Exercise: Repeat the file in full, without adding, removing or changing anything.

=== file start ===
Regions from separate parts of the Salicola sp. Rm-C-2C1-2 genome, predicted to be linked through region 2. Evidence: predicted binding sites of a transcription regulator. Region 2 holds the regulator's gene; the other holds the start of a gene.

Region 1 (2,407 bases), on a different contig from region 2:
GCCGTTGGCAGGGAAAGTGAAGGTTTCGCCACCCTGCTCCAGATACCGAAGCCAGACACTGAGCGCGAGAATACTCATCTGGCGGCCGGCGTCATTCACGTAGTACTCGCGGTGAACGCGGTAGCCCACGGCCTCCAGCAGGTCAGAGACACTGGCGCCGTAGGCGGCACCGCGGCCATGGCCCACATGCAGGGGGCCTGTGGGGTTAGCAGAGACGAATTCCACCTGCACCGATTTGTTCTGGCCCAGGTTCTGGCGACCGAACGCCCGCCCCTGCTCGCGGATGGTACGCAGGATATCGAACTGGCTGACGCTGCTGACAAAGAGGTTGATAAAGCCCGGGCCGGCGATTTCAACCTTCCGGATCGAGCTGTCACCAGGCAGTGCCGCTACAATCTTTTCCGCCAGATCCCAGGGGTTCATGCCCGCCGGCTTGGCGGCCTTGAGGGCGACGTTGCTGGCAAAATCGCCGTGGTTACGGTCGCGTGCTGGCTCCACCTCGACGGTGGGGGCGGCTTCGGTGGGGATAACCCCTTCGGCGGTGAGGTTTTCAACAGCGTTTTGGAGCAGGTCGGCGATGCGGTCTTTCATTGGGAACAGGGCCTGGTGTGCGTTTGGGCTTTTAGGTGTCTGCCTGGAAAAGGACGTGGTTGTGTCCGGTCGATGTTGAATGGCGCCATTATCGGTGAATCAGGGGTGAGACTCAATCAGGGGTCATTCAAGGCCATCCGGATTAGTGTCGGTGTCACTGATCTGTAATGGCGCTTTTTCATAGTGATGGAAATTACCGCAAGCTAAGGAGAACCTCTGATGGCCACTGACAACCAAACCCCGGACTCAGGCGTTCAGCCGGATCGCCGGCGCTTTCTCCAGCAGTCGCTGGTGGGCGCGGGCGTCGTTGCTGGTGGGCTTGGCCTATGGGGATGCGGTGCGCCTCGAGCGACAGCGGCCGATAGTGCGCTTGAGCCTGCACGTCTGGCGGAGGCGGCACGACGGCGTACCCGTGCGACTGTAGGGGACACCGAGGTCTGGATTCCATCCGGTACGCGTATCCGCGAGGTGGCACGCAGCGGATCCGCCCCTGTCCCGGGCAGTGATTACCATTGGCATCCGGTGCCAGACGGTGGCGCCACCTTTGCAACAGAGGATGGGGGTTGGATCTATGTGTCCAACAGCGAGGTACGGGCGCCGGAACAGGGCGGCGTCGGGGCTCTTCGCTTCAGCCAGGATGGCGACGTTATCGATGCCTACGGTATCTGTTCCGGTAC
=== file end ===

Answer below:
Regions from separate parts of the Salicola sp. Rm-C-2C1-2 genome, predicted to be linked through region 2. Evidence: predicted binding sites of a transcription regulator. Region 2 holds the regulator's gene; the other holds the start of a gene.

Region 1 (2,407 bases), on a different contig from region 2:
GCCGTTGGCAGGGAAAGTGAAGGTTTCGCCACCCTGCTCCAGATACCGAAGCCAGACACTGAGCGCGAGAATACTCATCTGGCGGCCGGCGTCATTCACGTAGTACTCGCGGTGAACGCGGTAGCCCACGGCCTCCAGCAGGTCAGAGACACTGGCGCCGTAGGCGGCACCGCGGCCATGGCCCACATGCAGGGGGCCTGTGGGGTTAGCAGAGACGAATTCCACCTGCACCGATTTGTTCTGGCCCAGGTTCTGGCGACCGAACGCCCGCCCCTGCTCGCGGATGGTACGCAGGATATCGAACTGGCTGACGCTGCTGACAAAGAGGTTGATAAAGCCCGGGCCGGCGATTTCAACCTTCCGGATCGAGCTGTCACCAGGCAGTGCCGCTACAATCTTTTCCGCCAGATCCCAGGGGTTCATGCCCGCCGGCTTGGCGGCCTTGAGGGCGACGTTGCTGGCAAAATCGCCGTGGTTACGGTCGCGTGCTGGCTCCACCTCGACGGTGGGGGCGGCTTCGGTGGGGATAACCCCTTCGGCGGTGAGGTTTTCAACAGCGTTTTGGAGCAGGTCGGCGATGCGGTCTTTCATTGGGAACAGGGCCTGGTGTGCGTTTGGGCTTTTAGGTGTCTGCCTGGAAAAGGACGTGGTTGTGTCCGGTCGATGTTGAATGGCGCCATTATCGGTGAATCAGGGGTGAGACTCAATCAGGGGTCATTCAAGGCCATCCGGATTAGTGTCGGTGTCACTGATCTGTAATGGCGCTTTTTCATAGTGATGGAAATTACCGCAAGCTAAGGAGAACCTCTGATGGCCACTGACAACCAAACCCCGGACTCAGGCGTTCAGCCGGATCGCCGGCGCTTTCTCCAGCAGTCGCTGGTGGGCGCGGGCGTCGTTGCTGGTGGGCTTGGCCTATGGGGATGCGGTGCGCCTCGAGCGACAGCGGCCGATAGTGCGCTTGAGCCTGCACGTCTGGCGGAGGCGGCACGACGGCGTACCCGTGCGACTGTAGGGGACACCGAGGTCTGGATTCCATCCGGTACGCGTATCCGCGAGGTGGCACGCAGCGGATCCGCCCCTGTCCCGGGCAGTGATTACCATTGGCATCCGGTGCCAGACGGTGGCGCCACCTTTGCAACAGAGGATGGGGGTTGGATCTATGTGTCCAACAGCGAGGTACGGGCGCCGGAACAGGGCGGCGTCGGGGCTCTTCGCTTCAGCCAGGATGGCGACGTTATCGATGCCTACGGTATCTGTTCCGGTAC